How is colon cancer diagnosed?
If a doctor thinks a patient may have gastrointestinal and colorectal cancer, the doctor will review the patient's medical history, family history, and symptoms, and will perform a physical examination including digital rectal exam). The doctor will order other tests if necessary, including the following:
- Fecal occult blood test to check for blood in the stool
- Blood tests, including blood chemistry and complete blood count, to determine the number of red blood cells, and check for anemia.
- Examination of the colon by sigmoidoscopy or colonoscopy. For these tests, the bowel is cleaned with a solution, and an instrument (usually flexible) is inserted through the rectum to check the lining of the colon. A sigmoidoscopy is an examination of the lower colon; a colonoscopy examines the entire colon. The doctor can also use the instrument to take samples of polyps for biopsy (a small sample of tissue is removed and examined under a microscope for cancer).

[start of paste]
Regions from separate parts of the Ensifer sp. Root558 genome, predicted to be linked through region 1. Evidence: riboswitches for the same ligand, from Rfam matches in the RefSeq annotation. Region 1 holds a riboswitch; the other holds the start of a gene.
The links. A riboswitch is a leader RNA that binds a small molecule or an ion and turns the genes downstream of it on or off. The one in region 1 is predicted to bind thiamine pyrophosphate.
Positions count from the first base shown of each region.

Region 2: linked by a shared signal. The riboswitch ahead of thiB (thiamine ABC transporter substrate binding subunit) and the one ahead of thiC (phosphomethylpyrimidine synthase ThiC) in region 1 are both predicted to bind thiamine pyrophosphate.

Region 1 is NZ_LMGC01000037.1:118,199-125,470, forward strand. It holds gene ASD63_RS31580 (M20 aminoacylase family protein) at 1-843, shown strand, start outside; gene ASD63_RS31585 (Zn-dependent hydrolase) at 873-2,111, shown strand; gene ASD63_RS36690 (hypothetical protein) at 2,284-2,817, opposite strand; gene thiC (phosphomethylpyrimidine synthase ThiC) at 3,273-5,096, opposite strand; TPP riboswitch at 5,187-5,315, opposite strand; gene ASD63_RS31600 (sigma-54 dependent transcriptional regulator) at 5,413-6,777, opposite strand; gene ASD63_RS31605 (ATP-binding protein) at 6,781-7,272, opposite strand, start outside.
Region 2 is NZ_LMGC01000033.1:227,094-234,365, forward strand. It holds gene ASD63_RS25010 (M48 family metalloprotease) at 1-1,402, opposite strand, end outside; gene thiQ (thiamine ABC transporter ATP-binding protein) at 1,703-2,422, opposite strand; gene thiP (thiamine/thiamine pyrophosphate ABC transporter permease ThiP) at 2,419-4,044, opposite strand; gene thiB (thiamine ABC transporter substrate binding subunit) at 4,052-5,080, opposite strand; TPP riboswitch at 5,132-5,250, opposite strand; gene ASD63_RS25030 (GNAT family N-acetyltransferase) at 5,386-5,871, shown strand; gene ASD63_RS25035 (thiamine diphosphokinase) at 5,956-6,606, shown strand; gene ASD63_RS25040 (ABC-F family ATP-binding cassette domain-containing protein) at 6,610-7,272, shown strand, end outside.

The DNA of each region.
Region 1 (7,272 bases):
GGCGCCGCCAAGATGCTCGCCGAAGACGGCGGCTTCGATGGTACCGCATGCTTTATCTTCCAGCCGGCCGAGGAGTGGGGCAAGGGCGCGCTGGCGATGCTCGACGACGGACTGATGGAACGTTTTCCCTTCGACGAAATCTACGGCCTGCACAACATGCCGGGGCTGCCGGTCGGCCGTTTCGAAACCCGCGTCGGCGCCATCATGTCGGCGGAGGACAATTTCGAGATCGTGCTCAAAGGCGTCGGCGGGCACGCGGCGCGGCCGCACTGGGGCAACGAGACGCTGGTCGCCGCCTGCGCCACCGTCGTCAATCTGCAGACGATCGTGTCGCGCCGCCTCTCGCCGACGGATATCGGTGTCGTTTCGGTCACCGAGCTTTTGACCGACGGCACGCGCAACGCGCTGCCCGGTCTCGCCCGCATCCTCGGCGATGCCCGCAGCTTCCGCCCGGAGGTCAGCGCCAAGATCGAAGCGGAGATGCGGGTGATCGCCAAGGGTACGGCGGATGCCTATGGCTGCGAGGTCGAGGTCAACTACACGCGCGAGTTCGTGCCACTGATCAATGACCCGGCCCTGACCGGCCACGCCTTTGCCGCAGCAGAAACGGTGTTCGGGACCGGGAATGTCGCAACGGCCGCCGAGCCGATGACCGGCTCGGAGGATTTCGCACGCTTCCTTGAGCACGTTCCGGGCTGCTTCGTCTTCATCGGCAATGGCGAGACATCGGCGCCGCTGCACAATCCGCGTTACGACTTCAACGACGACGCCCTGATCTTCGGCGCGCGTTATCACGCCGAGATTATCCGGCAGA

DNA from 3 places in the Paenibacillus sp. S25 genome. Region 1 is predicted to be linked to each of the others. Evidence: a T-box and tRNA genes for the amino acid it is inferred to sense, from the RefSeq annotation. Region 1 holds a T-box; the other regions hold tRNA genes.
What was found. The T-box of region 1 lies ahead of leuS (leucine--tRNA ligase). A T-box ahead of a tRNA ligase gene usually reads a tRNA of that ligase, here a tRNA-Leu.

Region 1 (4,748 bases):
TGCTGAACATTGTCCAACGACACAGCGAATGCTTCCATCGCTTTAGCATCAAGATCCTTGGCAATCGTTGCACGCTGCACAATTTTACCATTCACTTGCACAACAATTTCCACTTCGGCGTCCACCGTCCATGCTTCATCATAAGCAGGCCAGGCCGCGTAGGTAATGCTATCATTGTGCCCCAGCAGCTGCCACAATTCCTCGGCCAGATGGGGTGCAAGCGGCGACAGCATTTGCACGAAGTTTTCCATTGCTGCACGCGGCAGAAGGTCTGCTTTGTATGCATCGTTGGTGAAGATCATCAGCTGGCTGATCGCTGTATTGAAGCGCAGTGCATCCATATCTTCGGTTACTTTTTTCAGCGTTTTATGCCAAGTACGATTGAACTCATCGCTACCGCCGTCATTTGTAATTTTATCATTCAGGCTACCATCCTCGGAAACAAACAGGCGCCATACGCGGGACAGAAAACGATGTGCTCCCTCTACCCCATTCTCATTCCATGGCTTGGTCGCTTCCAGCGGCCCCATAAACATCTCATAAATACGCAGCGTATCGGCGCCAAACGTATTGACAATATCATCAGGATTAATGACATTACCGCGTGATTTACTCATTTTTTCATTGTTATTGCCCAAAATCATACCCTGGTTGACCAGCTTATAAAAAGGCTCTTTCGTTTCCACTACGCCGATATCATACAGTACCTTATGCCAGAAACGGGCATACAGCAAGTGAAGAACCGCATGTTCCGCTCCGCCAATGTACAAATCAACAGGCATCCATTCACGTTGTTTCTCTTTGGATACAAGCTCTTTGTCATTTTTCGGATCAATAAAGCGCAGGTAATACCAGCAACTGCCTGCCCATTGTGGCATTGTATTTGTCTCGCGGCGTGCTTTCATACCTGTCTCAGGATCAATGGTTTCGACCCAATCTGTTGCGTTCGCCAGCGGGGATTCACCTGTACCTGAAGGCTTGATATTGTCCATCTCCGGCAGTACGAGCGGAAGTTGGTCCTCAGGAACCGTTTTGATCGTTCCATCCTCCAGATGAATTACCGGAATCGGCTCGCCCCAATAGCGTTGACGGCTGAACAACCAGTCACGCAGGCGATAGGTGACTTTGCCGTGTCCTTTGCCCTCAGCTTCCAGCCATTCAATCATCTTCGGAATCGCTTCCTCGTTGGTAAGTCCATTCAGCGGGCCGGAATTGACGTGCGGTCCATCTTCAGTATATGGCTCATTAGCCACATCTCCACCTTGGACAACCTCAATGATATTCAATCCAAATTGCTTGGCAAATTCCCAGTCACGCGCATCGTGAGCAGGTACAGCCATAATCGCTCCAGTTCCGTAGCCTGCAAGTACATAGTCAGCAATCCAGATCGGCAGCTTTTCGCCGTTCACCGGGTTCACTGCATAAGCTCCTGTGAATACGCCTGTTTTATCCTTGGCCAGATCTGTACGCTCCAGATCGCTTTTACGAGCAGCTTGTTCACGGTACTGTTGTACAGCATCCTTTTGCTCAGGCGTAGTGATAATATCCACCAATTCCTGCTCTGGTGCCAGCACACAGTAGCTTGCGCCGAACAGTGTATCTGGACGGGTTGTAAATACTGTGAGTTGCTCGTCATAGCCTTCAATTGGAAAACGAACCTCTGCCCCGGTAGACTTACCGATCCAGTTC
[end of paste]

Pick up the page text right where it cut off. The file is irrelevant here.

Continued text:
- Lower GI series. The patient is given a barium enema (barium is a substance that allows cancers or other abnormalities to stand out on x-ray), and then has a series of x-rays taken.
What are the stages of colorectal cancer?
One of the biggest concerns about a cancer diagnosis is whether the cancer has spread (metastasized) beyond its original location. To determine this, the doctor assigns a number (I through IV) to the diagnosis. The higher the number, the more the cancer has spread throughout the body. This is called "staging."The stages of colorectal cancer include the following:
- Stage I: The cancer has penetrated into the middle layers of the colon wall but not through it.
- Stage II: The colorectal cancer has penetrated through the muscle wall of the colon.
- Stage III: The cancer has moved to lymph nodes near the colon and rectum.
- Stage IV: The cancer has spread to lymph nodes and to other sites in the body, such as the liver, lungs or lining of the abdomen (peritoneum).